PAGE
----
Dessauer Ufer

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Lagerhaus G
Lagerhaus G from the water side Saalehafen

Dessauer Ufer was a Nazi Germany subcamp of the Neuengamme concentration camp.[1] The camp opened in mid-July 1944 for 1,000 Czechs and Hungarian Jewish woman selected from Auschwitz-Birkenau.[1] After a month 500 more Polish-Jewish women were forced to work in the Geilenberg programme as oil workers to rescue the refineries from Rhenania Ossag (Shell), Ebano-Oehler (Esso), J. Schindler, Jung-Öl,[2] and Blohm + Voss.[3]

On 13 September 1944 the women were transported to the Hamburg-Sasel, Wedel and Hamburg-Neugraben camps. 2000 prisoners of war were brought to the camp.[citation needed] The clearing up work for the refineries continued, and some inmates dug anti-tank obstacles at Hittfeld.

A 25 October 1944 air raid partly destroyed the camp.[4] 150 inmates died and the SS transported the men to the subcamp Fuhlsbüttel. On 15 February 1945, 800 prisoners were transported back from Fuhlsbüttel to the camp to produce petrol for Jung-Öl. On October 25, 1945 the SS closed the camp, transporting the inmates to the Stalag X-B camp at Sandbostel.


The warehouse in which the camp was located has been under historic preservation since 1988 because it keeps records of a typical unit of warehouses outside the Speicherstadt of Hamburg, and because of its brick architecture.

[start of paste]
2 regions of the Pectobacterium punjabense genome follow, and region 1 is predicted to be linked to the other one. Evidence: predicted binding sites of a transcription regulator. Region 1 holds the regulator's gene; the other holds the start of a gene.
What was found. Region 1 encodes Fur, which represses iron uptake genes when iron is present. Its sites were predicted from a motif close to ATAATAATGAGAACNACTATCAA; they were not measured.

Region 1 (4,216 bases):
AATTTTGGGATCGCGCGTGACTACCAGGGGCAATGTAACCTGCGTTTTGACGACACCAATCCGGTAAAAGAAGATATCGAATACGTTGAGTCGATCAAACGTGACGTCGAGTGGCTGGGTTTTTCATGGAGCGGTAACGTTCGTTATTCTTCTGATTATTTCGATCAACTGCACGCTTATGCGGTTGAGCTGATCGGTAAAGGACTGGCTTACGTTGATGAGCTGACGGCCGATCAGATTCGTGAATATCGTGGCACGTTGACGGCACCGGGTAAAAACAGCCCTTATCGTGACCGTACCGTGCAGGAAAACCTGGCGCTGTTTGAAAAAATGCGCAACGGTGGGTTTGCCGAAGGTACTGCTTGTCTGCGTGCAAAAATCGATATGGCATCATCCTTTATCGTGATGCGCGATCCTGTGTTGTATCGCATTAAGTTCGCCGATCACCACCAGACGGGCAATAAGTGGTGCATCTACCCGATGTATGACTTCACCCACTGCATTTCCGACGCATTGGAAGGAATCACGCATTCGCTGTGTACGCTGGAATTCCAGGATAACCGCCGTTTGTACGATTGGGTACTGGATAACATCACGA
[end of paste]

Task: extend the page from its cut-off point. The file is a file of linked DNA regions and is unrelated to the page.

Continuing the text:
At the building today is a memorial plaque for the inmates. The building itself is used as a warehouse and is open for a conducted tour. Guided tours by ship in the port of Hamburg to the subcamps and other sites are held regularly.


  1. ^ Verzeichnis der Konzentrationslager und ihrer Außenkommandos gemäß § 42 Abs. 2 BEG. Federal Ministry of Justice. 1967. Retrieved 2008-09-20. "No. 557 Hamburg-Geilenberg, Dessauer Ufer"  (German)
  2. ^ "Außenlager und Gedenkstätten" (html--Google translation). Memorial of the concentration camp Neuengamme. Retrieved 2008-10-11.  Follow the link Hamburg-Veddel (Frauen) and Hamburg-Veddel (Männer) (German)
  3. ^ "Lucille Eichengreen on Surviving the Holocaust". Spiegel online international. 2006-11-29. Retrieved 2008-06-14. 
  4. ^

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Coordinates: 53°31′35″N 10°0′42″E / 53.52639°N 10.01167°E / 53.52639; 10.01167